The higher the 'stack' voltage, the lower the significance of the regulator 'cut out' voltage (and the less 'residual' power will be left behind. A LM2596 step-down converter can accept input voltages up to 40v, however a LM2596 step-up limits at 35v. This means the practical stack voltage limit is 35v, so stacking 10 @ 2.7v would be quite possible. However, even 4* 500F SuperCaps delivers over 3 hours of UPS time, so 10 would be 'over-kill'. Instead I look at what can we achieve using 100F SupetCaps
100F SuperCaps can be purchased 10pcs at a time for approx. £14 (eBay China), although 500F rated units are only about double that, so the only reason to stick with 100F cans is to keep the overall size down. 500F cans are 35mm dia x 60mm, 100F cans only 22mm dia. x 45mm (so would fit into a 1" high, 10" long by 2" wide case (the 500F cans would need a case 1.5" high, l14" long by 2.5" wide). A stack of 10@100F delivers 10F (or 10@500F = 50F) at 27v. To avoid the need for 'over-volt' boards, the 'stack' should be de-rated by at least 10%, so that's 24v
The LM2596 step-up regulator needs to be limited to 2A at 24v at 'power-on', when the Caps are 'flat', so if a simple series resistor is used this will need to be 12R. Note this assumes the input supply is capable of delivering whatever the DC-DC converter needs - for 2A at 24v that means 4A at 12v in (or about 10A at 5v !!) It will take some time to fully charge up a 10F stack. Indeed, the '5*RC' constant for 12 ohms into a 10F stack is 600s = 10 minutes ! Fortunately, we don't have to fully charge the stack before the output regulator 'cuts in' and the Pi come live - we only have to exceed the output regulator Vin min (2v is assumed). In fact, since the 'self discharge' resistance for Supercaps is very high, it's 'not unreasonable' to assume the stack start voltage will be where-ver it was after last use. Even if the UPS was allowed to 'run flat', when the output regulator cuts out 2v should be left. So the stack should start from at least 2v (rather than from 0), except, of course, when it's first plugged in (or after it's been left in storage for a long time and has 'self discharged') So, how long to reach 2v (from flat) ? I found this really useful web site where I discovered the answer is almost 10.5 seconds !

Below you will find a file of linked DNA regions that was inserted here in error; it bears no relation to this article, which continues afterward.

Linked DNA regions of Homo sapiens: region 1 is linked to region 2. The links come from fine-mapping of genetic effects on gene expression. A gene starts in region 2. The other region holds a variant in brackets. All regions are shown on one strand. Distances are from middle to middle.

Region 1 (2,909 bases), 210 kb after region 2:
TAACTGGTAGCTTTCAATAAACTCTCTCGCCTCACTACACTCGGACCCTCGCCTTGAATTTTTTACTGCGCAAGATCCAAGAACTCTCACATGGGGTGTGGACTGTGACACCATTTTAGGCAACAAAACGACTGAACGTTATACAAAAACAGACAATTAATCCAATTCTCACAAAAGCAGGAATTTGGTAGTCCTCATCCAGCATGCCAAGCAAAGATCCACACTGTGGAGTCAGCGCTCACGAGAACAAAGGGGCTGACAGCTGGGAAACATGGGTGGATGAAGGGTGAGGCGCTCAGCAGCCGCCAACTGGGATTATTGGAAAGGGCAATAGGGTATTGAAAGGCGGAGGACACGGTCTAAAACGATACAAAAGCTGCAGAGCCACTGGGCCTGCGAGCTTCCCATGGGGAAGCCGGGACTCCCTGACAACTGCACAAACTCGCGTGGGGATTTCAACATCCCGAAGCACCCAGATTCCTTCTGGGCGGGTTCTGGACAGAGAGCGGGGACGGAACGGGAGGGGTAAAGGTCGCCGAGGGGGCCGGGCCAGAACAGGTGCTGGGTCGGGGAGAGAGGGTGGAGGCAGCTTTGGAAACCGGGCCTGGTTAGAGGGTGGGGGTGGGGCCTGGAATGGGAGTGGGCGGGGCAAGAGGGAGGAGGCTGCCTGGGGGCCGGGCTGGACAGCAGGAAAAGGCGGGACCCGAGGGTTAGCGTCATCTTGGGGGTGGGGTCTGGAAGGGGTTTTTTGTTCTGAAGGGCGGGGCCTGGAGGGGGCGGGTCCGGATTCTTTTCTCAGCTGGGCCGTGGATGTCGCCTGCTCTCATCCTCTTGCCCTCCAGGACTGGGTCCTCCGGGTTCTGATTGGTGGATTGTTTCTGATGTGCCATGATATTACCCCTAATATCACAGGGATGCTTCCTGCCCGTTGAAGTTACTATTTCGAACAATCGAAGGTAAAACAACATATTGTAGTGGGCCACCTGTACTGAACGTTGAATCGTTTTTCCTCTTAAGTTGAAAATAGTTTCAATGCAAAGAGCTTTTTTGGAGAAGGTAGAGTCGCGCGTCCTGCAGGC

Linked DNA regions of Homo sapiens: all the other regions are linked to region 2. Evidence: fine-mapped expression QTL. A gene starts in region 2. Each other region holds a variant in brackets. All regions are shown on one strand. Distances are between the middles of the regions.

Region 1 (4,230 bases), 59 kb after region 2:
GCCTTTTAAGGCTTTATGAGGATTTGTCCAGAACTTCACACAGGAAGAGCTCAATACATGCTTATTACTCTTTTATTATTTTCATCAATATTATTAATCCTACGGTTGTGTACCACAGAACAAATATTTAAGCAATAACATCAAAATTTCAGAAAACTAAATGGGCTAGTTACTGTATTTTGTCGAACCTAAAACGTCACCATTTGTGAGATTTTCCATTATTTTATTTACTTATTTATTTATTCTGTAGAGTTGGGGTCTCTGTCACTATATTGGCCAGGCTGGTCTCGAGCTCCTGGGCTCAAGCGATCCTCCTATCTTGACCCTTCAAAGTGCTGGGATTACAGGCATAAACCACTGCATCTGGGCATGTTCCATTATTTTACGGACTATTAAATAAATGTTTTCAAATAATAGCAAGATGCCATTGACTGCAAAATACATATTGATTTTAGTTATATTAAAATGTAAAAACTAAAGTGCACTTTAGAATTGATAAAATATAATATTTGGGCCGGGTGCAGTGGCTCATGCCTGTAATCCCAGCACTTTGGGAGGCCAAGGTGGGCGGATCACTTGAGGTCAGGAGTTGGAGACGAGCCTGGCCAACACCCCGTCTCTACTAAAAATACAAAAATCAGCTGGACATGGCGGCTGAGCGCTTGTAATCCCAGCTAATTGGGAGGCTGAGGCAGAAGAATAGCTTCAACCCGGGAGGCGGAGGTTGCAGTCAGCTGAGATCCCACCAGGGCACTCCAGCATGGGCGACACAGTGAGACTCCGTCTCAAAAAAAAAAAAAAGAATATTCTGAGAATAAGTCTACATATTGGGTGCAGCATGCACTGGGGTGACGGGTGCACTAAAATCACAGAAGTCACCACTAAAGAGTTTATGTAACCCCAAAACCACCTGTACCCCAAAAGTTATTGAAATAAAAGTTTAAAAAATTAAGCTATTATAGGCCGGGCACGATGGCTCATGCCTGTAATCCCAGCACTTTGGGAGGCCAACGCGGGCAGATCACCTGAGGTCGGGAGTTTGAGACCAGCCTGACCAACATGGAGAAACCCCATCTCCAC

When I realised that the 'peak power' for the 12ohm resistor is 48watts and even after 10s it would still be dropping 22v (so dissipating 40 watts) I decided to look at something rather more clever ..
A "DC Constant Current Step Down Voltage Regulator LED Power Supply Battery Charger" can be had on eBay for £2.68. This will 'do the trick' BUT needs to be supplied with an input voltage at least 2v higher than the (max) output (so would need at least 26v to 'power-up' a 24v 'stack'). Since 26v power supplies are rather 'rare', in practice the input will be 24v and the stack limited to 22v (or less). The 'good news' is that a 24v DC 2A mains supply is not too expensive - but why not just use the 'raw' power output ? Well, standard power supplies won't work into a 'short circuit' ... so we are back to needing an in-line resistor .. I next looked at purpose built 'battery chargers', however whilst 24v 'battery chargers' can be found on eBay these are aimed at 'commercial vehicle' batteries and are way too expensive. I did find a £15 charger for LiION power packs for cycles, but again these won't tolerate a 'short circuit'. I thus ended up looking at 'Constant current' power supplies (intended to drive LED strips) and found a 24v 2A unit can be had for about £5 (direct from China) or double that (from a UK reseller) and is reasonably compact (110x78x.35mm). The "S-50-24" model (apparently) incorporates some voltage adjustment and will work into a 'short circuit', limiting to 2A. So, 'job done'.